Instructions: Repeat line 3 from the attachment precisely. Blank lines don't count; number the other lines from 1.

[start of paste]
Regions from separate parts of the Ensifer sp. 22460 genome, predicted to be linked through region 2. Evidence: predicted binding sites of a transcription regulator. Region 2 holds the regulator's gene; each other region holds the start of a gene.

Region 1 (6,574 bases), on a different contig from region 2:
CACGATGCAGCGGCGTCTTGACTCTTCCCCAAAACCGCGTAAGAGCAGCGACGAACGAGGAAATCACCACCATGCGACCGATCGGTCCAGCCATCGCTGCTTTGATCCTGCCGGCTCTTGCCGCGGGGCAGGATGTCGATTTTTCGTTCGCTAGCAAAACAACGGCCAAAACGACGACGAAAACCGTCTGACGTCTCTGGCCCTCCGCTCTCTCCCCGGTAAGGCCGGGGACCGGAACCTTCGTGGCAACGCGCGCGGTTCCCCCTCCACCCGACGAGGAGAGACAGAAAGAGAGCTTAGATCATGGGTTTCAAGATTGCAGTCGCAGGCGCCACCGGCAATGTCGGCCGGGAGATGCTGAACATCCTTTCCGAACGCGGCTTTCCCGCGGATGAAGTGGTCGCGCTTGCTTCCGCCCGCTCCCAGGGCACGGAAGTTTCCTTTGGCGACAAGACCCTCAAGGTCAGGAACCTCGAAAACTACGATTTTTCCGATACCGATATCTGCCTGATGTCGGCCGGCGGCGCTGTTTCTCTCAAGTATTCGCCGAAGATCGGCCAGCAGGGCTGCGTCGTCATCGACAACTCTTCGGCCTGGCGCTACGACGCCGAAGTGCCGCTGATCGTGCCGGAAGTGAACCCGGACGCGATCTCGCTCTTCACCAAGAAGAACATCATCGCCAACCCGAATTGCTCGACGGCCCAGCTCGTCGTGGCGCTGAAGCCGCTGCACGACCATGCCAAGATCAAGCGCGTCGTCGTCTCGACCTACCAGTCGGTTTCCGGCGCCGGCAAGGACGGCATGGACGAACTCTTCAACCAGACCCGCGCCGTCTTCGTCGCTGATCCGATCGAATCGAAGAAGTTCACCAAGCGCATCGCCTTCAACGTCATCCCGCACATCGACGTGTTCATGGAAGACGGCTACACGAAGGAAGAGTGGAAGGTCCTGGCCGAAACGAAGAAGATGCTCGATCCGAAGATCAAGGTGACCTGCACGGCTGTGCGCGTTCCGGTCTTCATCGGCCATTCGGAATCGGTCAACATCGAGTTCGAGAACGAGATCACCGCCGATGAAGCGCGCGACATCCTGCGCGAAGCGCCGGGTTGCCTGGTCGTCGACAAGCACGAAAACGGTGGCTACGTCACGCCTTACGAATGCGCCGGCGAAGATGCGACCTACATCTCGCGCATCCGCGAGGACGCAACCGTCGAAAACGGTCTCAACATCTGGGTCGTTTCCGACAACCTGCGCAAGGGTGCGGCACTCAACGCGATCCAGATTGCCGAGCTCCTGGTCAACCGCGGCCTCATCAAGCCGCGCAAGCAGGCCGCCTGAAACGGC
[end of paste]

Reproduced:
CACGATGCAGCGGCGTCTTGACTCTTCCCCAAAACCGCGTAAGAGCAGCGACGAACGAGGAAATCACCACCATGCGACCGATCGGTCCAGCCATCGCTGCTTTGATCCTGCCGGCTCTTGCCGCGGGGCAGGATGTCGATTTTTCGTTCGCTAGCAAAACAACGGCCAAAACGACGACGAAAACCGTCTGACGTCTCTGGCCCTCCGCTCTCTCCCCGGTAAGGCCGGGGACCGGAACCTTCGTGGCAACGCGCGCGGTTCCCCCTCCACCCGACGAGGAGAGACAGAAAGAGAGCTTAGATCATGGGTTTCAAGATTGCAGTCGCAGGCGCCACCGGCAATGTCGGCCGGGAGATGCTGAACATCCTTTCCGAACGCGGCTTTCCCGCGGATGAAGTGGTCGCGCTTGCTTCCGCCCGCTCCCAGGGCACGGAAGTTTCCTTTGGCGACAAGACCCTCAAGGTCAGGAACCTCGAAAACTACGATTTTTCCGATACCGATATCTGCCTGATGTCGGCCGGCGGCGCTGTTTCTCTCAAGTATTCGCCGAAGATCGGCCAGCAGGGCTGCGTCGTCATCGACAACTCTTCGGCCTGGCGCTACGACGCCGAAGTGCCGCTGATCGTGCCGGAAGTGAACCCGGACGCGATCTCGCTCTTCACCAAGAAGAACATCATCGCCAACCCGAATTGCTCGACGGCCCAGCTCGTCGTGGCGCTGAAGCCGCTGCACGACCATGCCAAGATCAAGCGCGTCGTCGTCTCGACCTACCAGTCGGTTTCCGGCGCCGGCAAGGACGGCATGGACGAACTCTTCAACCAGACCCGCGCCGTCTTCGTCGCTGATCCGATCGAATCGAAGAAGTTCACCAAGCGCATCGCCTTCAACGTCATCCCGCACATCGACGTGTTCATGGAAGACGGCTACACGAAGGAAGAGTGGAAGGTCCTGGCCGAAACGAAGAAGATGCTCGATCCGAAGATCAAGGTGACCTGCACGGCTGTGCGCGTTCCGGTCTTCATCGGCCATTCGGAATCGGTCAACATCGAGTTCGAGAACGAGATCACCGCCGATGAAGCGCGCGACATCCTGCGCGAAGCGCCGGGTTGCCTGGTCGTCGACAAGCACGAAAACGGTGGCTACGTCACGCCTTACGAATGCGCCGGCGAAGATGCGACCTACATCTCGCGCATCCGCGAGGACGCAACCGTCGAAAACGGTCTCAACATCTGGGTCGTTTCCGACAACCTGCGCAAGGGTGCGGCACTCAACGCGATCCAGATTGCCGAGCTCCTGGTCAACCGCGGCCTCATCAAGCCGCGCAAGCAGGCCGCCTGAAACGGC